While Bollywood was busy becoming Hindi cinema, shedding every trace of Bollywoodness, Commercial Telugu and Kannada cinema has surreptitiously hijacked its identity and become more Bollywood than Bollywood ever was. But what is more interesting is the reaction of the audiences, as well as critics, lapping up these movies. While Shahid Kapoor’s brilliant performance in and as Kabir Singh was completely overlooked because the protagonist was a misogynistic, toxic and physically abusive person, Allu Arjun became a ‘pan-Indian star’ post his turn as Pushpa (the film was arguably the biggest box office success of the year 2021). The film not only glorifies toxic masculinity and promotes relentless stalking as romance, but here our beloved ‘rustic’ hero offers to pay for a kiss from his love interest. Everybody loved Pushpa: The Rise. The item number Oo Atavama didn’t raise any eyebrows (apparently the lyrics were feminist! But, the gaze was not). In its defence, many have pointed out that it is a realistic portrayal of an uncouth and rustic man. By that logic, Kabir Singh was a rather accurate portrayal of a toxic, abusive alcoholic. Is it that today we are judging Hindi cinema and the cinema of the South (especially the Telugu and Kannada industries… Malayalam cinema has had a very different origin story and has created a rather different niche for itself in the last few years) with different yardsticks?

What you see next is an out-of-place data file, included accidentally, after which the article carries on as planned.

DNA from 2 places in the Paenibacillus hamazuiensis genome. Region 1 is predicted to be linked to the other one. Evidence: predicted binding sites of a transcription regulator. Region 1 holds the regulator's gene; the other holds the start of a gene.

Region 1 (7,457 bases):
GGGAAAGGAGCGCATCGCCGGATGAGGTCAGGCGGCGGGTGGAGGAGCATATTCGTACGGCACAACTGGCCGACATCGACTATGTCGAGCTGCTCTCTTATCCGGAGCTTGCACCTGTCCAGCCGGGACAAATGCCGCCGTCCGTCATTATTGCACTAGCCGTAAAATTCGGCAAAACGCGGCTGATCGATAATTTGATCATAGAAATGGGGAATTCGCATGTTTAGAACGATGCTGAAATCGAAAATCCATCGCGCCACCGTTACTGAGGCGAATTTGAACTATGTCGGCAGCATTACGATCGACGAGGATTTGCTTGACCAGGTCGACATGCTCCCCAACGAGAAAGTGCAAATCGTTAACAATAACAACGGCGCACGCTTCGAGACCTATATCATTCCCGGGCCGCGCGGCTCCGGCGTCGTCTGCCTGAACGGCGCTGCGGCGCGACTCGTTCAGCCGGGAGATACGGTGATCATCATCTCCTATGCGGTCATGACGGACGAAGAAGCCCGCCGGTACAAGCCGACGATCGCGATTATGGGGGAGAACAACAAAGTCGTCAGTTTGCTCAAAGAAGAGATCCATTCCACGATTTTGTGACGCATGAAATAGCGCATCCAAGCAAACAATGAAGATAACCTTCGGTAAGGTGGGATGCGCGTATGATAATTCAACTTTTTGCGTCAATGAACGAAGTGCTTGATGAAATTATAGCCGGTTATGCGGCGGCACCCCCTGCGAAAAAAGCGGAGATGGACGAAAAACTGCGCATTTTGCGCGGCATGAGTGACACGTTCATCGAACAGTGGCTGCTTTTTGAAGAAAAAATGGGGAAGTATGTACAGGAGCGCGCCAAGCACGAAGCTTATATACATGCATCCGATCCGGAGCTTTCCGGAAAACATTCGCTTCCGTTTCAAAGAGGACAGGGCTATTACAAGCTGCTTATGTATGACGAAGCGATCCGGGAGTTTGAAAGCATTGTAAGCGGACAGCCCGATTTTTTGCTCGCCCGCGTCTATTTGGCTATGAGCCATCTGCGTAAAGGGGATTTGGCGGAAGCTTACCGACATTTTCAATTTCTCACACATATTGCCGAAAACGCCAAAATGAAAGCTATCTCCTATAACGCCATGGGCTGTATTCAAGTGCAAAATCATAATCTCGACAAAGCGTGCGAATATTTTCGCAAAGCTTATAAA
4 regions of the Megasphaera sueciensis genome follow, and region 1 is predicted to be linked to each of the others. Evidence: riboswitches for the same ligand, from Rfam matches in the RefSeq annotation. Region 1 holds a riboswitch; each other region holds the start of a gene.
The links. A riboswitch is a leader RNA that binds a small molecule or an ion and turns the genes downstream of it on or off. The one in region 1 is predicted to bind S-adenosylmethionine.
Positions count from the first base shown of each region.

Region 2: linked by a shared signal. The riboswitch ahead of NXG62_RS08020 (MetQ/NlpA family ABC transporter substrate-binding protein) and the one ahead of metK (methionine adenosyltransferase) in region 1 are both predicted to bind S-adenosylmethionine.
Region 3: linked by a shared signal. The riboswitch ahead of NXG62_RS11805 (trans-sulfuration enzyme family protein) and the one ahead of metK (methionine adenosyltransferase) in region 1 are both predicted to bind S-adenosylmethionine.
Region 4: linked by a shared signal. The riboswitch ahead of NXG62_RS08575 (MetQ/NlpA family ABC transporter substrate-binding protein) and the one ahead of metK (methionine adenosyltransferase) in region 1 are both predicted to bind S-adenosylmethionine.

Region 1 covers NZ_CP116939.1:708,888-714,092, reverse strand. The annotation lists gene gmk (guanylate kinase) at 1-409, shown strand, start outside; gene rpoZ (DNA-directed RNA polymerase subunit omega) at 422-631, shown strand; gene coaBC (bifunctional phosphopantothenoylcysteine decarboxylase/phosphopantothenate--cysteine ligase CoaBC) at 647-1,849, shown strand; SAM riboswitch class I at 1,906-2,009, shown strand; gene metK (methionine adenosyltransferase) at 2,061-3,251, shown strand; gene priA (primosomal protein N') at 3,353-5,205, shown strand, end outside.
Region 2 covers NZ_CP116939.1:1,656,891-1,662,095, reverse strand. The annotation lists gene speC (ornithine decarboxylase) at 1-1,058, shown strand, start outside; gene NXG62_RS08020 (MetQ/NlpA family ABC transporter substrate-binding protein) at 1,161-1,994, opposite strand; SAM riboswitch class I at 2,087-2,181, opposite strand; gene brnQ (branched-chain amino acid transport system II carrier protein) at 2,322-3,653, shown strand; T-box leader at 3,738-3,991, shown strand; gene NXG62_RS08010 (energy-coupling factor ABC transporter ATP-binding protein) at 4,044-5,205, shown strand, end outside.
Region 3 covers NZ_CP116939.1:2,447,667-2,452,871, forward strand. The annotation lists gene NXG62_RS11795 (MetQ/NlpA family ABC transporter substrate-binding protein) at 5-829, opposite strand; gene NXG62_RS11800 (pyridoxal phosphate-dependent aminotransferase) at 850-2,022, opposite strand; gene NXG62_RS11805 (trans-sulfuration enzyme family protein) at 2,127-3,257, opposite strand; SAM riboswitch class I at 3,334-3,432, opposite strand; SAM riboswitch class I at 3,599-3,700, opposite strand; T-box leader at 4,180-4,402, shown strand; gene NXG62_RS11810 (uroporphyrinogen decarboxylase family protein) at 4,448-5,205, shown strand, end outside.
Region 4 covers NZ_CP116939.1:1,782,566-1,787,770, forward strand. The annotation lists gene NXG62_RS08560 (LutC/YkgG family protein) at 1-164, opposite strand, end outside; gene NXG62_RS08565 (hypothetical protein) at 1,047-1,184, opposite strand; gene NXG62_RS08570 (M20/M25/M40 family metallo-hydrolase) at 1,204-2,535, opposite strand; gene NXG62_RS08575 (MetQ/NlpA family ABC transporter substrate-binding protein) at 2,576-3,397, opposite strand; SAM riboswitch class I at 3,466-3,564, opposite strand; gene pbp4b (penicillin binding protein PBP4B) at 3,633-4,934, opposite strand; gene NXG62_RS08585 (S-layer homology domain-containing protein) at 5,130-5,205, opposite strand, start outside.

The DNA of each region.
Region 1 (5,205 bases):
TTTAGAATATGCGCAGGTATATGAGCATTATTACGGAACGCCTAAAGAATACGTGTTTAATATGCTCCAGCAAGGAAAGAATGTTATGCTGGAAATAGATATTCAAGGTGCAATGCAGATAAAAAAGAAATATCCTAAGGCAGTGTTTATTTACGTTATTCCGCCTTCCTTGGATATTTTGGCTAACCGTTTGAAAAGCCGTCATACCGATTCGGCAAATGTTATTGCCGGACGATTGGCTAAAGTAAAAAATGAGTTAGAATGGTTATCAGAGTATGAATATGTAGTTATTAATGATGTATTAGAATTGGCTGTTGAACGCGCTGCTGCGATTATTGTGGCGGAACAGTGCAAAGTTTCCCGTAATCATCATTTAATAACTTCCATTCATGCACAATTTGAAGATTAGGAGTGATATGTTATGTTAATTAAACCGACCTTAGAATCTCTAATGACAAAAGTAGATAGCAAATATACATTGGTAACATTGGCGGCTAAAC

I am not denying the fact that Bollywood has made some rather horrible movies in the past few years. When watching on small OTT screens, sans the theatrical experience, the ridiculousness of those lavishly-mounted films became more obvious in the intimate setting. The more personal stories, smaller, independent films were more conducive for OTT viewing and the rise of the OTTs was also directly proportional to the rise of regional language cinema as it got them an equal reach to their Hindi counterparts.
But while Bollywood is bashed, and rightly so, for even the slightest objectification of women, the same is watched, relished, and applauded when it happens in Telugu and Kannada movies. Even Tamil movies are known for normalising male entitlement and gender bias. Maybe subtitles create a sense of distance/otherness/detachment that makes these seem less offensive. I am not sure.
After Arjun Reddy (the Telugu original of Kabir Singh) in 2020, Deverakonda played another such rowdy character, where he actually had a dialogue that went, “Yamini! I did not just spread your legs. Yamini. I loved you! I loved you Yamini.” I am not making this up.